As if it’s not bad enough that America is known as the fattest country in the world, a new study shows that we also have the fattest pets.
Meet Garfield, a 40-pound ball of fluff that is believed to be the fattest cat on the planet according to North Shore Animal League, who currently has Garfield up for adoption at their facility in Port Washington.
Sure, Garfield is 40 pounds of pure kitty love, but what’s hidden behind that tubby face is a real problem – pet obesity.
Ironically 1/3 of Americans are also overweight or obese and share the same resulting health issues as their overweight pets. For both, obesity can lead to type 2 diabetes, high blood pressure, kidney disease and shortened life expectancy.
This is a growing problem expressed by veterinarians nationwide, and a survey done by the Association for Pet Obesity Prevention (APOP) shows that pet owners aren’t even aware that their pets are overweight.
“22 percent of dog owners and 15 percent of cat owners characterized their pet as normal weight when it was actually overweight or obese,” said Dr. Ernie Ward, founder of APOP. “This is what I refer to as the “fat pet gap” or the normalization of obesity by pet parents. In simplest terms, we’ve made fat pets the new normal.”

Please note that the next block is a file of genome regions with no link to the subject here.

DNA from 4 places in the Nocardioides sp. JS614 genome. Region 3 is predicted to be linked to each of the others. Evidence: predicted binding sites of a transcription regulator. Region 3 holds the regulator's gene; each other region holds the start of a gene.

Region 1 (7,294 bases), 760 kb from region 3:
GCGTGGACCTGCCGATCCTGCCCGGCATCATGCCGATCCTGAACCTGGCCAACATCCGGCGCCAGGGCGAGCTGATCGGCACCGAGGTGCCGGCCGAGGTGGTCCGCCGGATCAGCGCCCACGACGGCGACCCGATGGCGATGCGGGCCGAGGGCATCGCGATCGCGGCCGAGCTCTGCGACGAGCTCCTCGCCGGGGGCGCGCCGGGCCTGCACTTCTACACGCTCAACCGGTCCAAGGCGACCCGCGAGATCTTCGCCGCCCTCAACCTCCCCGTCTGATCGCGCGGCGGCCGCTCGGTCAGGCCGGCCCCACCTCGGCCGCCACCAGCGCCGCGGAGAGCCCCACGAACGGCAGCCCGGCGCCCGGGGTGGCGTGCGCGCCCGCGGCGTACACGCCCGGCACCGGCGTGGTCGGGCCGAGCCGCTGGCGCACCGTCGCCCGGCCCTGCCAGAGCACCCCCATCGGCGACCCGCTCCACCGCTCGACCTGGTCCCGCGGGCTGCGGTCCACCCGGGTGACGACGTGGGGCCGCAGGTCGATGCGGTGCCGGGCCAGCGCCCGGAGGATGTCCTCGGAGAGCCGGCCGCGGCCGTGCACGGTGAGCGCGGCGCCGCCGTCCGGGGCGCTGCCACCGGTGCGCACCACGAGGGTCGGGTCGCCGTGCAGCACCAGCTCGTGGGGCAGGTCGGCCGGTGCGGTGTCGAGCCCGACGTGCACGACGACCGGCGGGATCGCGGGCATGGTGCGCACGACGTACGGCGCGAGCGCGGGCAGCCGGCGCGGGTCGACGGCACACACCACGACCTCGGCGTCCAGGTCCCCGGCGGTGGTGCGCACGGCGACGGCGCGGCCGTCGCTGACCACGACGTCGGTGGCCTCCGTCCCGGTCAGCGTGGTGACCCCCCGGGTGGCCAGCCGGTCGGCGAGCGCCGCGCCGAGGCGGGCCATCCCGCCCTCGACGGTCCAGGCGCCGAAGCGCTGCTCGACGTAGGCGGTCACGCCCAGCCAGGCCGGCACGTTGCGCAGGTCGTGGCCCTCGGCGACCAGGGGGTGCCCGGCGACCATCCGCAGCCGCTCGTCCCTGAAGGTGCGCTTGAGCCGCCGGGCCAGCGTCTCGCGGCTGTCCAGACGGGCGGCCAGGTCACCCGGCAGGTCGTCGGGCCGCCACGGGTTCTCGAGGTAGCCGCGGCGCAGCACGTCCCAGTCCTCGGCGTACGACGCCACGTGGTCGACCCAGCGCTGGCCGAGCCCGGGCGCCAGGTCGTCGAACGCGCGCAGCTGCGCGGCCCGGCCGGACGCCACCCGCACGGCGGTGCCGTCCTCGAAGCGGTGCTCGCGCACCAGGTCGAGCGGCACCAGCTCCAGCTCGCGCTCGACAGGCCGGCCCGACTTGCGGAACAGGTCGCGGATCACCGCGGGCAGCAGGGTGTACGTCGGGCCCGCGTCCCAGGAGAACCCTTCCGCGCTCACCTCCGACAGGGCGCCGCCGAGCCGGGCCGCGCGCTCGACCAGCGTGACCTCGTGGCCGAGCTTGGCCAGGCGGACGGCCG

Dr. Mark Verdino, chief of veterinarian staff at North Shore Animal League, suggests pet obesity is largely due to the ignorance of pet owners.
“If a cat is overweight, it’s more than likely because their owners made them that way.”
It was just last month that Meow the cat, who made national headlines as the fattest cat in the nation, died from respiratory complications at a whopping 39 pounds.
So what can be done to keep your pet from becoming a statistic?
Read Food Labels: Just like our food, pet food has nutritional labels that list toxic chemicals and preservatives that are harmful to your pet’s health, so learn to look for brands that use healthy ingredients.
Exercise Your Pet: Or better yet, exercise with your pet! Much like us, pets need exercise to stimulate their senses, keep their bodies healthy, and create a healthy outlet to get rid of stress; plus it will strengthen the owner-pet bond, which may also help you to stay in shape.
Restrict Food Intake: Most pets know when to stop, but some do not (especially if they have an automatic food dispenser). If your pet seems to overeat, cut back on the amount you give them or split their meals throughout the day to keep them full.
Monitor their weight: If your vet has expressed concern with your pet’s health, it’s important to keep track of their weight. If you’re doing all of the above and your pet is still not losing weight or is gaining weight, it could be due to underlying health issues and you should check in with your vet to make sure everything’s normal.
When it comes down to it, we’re really not all that different from our pets, and it’s our responsibility to take care of them, so make sure you do!
Image Credit: North Shore Animal League Facebook